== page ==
1. Aortic coarctation repair with Palmaz 5010 balloon expandable stent.
2. Open exposure right common femoral artery.
3. Aortogram from left femoral artery access.

The patient was brought to the operating room and general endotracheal
anesthesia was induced by the anesthesia service. Radial art line and
right jugular vein central line were placed. Preoperative antibiotics had
been given. Bilateral groins, abdomen, chest and left arm were prepped and
draped in sterile fashion.

Oblique right groin incision was made. Dissection was carried deep to the
common femoral artery. The common femoral artery was dissected free and
encircled with the vessel loops proximally and distally. It was soft and
disease free at this level.

The right femoral artery was then accessed with an 18-gauge Cook needle and
Bentson wire passed into the abdominal aorta under direct fluoroscopic
visualization. A 5-French sheath was introduced. A glide catheter was
then introduced and used to cross the aortic coarctation without difficulty
over an angled glidewire to the ascending aorta. We placed glide catheter
in the ascending aorta, a wire exchange was performed for a Lunderquist
double curve wire which was advanced to the ascending aorta without

Percutaneous access was then achieved in the left common femoral artery
with an 18-gauge Cook needle and a Bentson wire advanced into the abdominal
aorta under fluoroscopic visualization. 5-French sheath was introduced. A
straight flush catheter was then introduced and a gradient was measured
across the aortic coarctation. This measured approximately 50 mmHg. A
steep LAO projection was obtained and the catheter was advanced to the
transverse arch. A thoracic aortogram was then performed. The aortic
coarctation was precisely identified.

A Mullins 12-French sheath was then introduced on the Lunderquist wire from
the right common femoral artery open access. This passed without
difficulty. This was advanced under fluoroscopic visualization past the
aortic coarctation.

A Palmaz 5010 stent was then mounted on a MaxiLD 14 x 60 mm balloon. This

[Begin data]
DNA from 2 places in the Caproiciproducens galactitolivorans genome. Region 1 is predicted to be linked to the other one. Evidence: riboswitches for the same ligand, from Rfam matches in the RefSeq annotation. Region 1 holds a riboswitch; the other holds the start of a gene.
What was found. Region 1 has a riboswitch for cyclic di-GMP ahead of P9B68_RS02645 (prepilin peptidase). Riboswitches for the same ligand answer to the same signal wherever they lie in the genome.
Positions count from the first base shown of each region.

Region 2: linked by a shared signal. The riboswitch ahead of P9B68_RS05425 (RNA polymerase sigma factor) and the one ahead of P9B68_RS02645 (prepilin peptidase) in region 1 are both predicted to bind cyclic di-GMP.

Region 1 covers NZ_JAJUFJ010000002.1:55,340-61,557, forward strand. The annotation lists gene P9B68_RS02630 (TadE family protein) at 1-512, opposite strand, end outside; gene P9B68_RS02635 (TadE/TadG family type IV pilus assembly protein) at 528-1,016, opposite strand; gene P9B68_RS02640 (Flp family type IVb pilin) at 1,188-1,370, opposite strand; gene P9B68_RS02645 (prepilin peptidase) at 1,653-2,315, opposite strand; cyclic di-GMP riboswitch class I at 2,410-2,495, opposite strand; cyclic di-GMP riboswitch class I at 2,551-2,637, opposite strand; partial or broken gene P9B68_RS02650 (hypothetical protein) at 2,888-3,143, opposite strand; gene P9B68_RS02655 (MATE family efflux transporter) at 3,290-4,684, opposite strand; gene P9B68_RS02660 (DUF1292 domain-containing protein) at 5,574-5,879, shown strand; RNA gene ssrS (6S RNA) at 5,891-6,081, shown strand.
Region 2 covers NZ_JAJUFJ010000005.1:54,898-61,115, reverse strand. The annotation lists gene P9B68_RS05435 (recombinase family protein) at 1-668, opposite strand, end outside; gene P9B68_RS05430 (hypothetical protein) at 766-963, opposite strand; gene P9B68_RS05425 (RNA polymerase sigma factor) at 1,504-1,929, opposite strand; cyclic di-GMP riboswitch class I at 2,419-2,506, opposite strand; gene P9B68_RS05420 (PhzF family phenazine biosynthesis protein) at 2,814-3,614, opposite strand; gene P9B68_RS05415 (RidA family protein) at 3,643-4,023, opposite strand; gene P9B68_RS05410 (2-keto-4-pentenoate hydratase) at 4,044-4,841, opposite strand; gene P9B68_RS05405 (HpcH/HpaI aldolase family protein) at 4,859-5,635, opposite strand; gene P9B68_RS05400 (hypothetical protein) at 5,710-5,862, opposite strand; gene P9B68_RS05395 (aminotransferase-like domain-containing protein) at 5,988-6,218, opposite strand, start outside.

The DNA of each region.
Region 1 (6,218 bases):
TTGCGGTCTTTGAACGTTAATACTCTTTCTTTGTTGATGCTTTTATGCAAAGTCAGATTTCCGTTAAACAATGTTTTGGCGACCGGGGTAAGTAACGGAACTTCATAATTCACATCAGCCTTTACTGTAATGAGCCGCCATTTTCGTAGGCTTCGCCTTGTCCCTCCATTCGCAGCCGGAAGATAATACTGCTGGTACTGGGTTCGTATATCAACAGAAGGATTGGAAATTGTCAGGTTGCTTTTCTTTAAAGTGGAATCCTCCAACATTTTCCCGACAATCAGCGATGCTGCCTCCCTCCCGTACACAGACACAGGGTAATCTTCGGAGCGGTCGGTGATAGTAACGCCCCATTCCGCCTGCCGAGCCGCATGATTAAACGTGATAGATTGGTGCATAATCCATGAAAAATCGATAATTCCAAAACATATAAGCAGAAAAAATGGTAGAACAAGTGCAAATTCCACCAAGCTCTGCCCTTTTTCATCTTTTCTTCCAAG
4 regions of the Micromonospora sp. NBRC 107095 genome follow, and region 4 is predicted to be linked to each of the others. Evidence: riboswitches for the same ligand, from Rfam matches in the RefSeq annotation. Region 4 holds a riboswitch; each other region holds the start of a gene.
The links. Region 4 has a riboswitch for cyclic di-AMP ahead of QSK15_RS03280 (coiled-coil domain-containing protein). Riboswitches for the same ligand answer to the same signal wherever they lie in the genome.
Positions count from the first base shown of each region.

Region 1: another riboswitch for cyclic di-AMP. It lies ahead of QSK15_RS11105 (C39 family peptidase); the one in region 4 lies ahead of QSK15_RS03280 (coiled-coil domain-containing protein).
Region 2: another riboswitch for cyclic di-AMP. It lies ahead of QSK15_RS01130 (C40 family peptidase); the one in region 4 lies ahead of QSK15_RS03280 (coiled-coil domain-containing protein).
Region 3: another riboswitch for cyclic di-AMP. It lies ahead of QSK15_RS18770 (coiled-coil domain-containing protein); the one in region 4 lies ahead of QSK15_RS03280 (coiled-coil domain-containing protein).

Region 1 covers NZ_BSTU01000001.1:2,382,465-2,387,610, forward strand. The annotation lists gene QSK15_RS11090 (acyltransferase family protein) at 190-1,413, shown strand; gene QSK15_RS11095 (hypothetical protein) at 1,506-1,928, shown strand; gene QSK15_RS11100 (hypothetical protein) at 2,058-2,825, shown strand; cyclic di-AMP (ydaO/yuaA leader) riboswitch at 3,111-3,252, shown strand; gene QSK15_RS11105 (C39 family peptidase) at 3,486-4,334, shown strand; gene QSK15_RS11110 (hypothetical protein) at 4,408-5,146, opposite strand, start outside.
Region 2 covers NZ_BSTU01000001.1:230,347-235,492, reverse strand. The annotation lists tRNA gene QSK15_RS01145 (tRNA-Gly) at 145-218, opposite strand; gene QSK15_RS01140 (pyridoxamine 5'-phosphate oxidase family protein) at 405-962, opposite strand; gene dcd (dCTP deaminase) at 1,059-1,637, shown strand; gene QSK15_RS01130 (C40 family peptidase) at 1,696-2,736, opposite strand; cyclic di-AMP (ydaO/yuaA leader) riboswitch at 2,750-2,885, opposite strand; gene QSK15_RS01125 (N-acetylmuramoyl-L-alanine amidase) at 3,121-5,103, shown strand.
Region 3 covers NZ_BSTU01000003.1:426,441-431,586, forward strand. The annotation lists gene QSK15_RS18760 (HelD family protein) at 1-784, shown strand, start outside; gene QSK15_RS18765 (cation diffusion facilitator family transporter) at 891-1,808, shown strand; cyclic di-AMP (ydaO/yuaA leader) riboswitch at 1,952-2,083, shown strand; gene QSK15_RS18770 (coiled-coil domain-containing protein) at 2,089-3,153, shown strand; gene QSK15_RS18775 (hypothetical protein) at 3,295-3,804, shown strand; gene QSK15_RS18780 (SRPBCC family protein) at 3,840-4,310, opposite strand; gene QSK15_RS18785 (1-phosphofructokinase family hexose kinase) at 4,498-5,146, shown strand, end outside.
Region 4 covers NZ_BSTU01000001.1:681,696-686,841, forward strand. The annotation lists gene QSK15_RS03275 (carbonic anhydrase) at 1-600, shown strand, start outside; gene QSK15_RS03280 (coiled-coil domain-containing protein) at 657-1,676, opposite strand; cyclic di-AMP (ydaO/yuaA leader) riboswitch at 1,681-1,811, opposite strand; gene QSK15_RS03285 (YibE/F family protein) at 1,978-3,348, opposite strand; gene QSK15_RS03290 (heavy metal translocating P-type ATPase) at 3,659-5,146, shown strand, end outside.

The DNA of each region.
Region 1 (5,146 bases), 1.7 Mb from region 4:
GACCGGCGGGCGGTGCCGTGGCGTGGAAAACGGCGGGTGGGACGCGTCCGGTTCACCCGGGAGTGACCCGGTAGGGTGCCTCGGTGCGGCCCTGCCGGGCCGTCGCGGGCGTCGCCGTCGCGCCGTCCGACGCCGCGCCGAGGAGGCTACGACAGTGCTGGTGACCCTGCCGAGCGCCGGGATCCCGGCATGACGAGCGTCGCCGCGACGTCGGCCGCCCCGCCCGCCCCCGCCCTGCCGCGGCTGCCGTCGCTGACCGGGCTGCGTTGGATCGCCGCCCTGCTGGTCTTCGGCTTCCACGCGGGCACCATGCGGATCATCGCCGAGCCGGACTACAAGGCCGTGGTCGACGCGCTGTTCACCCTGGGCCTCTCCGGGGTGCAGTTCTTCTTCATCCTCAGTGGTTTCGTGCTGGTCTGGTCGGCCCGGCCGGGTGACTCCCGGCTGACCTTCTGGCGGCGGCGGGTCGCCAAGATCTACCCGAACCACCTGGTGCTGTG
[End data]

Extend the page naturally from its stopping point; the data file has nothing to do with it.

was then introduced into the Mullins sheath without difficulty. The stent
was then placed in the right position across the aortic coarctation. The
Mullins sheath was then withdrawn. The balloon mounted Palmaz was then
inflated to approximately 4 atmospheric pressure. The proximal and distal
portions of the stent were flared with a 14 mm balloon.

The straight flush catheter had previously been withdrawn distal to the
coarctation. It was then reintroduced over a wire through the Palmaz stent
just proximal to the coarctation. An injection was performed which
demonstrated a mild residual stenosis at the site of the coarctation. A
gradient was measured which measured 10 mmHg.

A 14 mm balloon was then introduced and balloon angioplasty was performed
of the central portion of the Palmaz stent. Completion angiogram was
performed which demonstrated excellent reexpansion of the coarctation and
with repeat gradient measurement demonstrated no gradient across the

Glide catheter was reintroduced and the Lunderquist wire was withdrawn. A
Bentson wire was reintroduced and the Mullins sheath was withdrawn. There
were no significant blood pressure changes.

The wire was then removed and the right femoral artery with an access was
repaired primarily in a transverse arteriotomy fashion with a 6-0 Prolene
suture. This was flushed retrograde and prograde prior to completing the
suture line with good hemostasis of the suture line. 50 mg of protamine
were given. The right groin, incision was then inspected, there was
meticulous hemostasis throughout. The right groin was closed in layers
with 2-0 Vicryl suture, interrupted 3-0 Vicryl suture, and 4-0 subcuticular
Monocryl suture. The left femoral artery access was withdrawn and manual
compression applied for 20 minutes with good hemostasis. The patient
tolerated the procedure well. There was strong palpable 2+ pedal pulses at
the completion of this procedure. He was taken from the operating room to
recovery room in stable condition.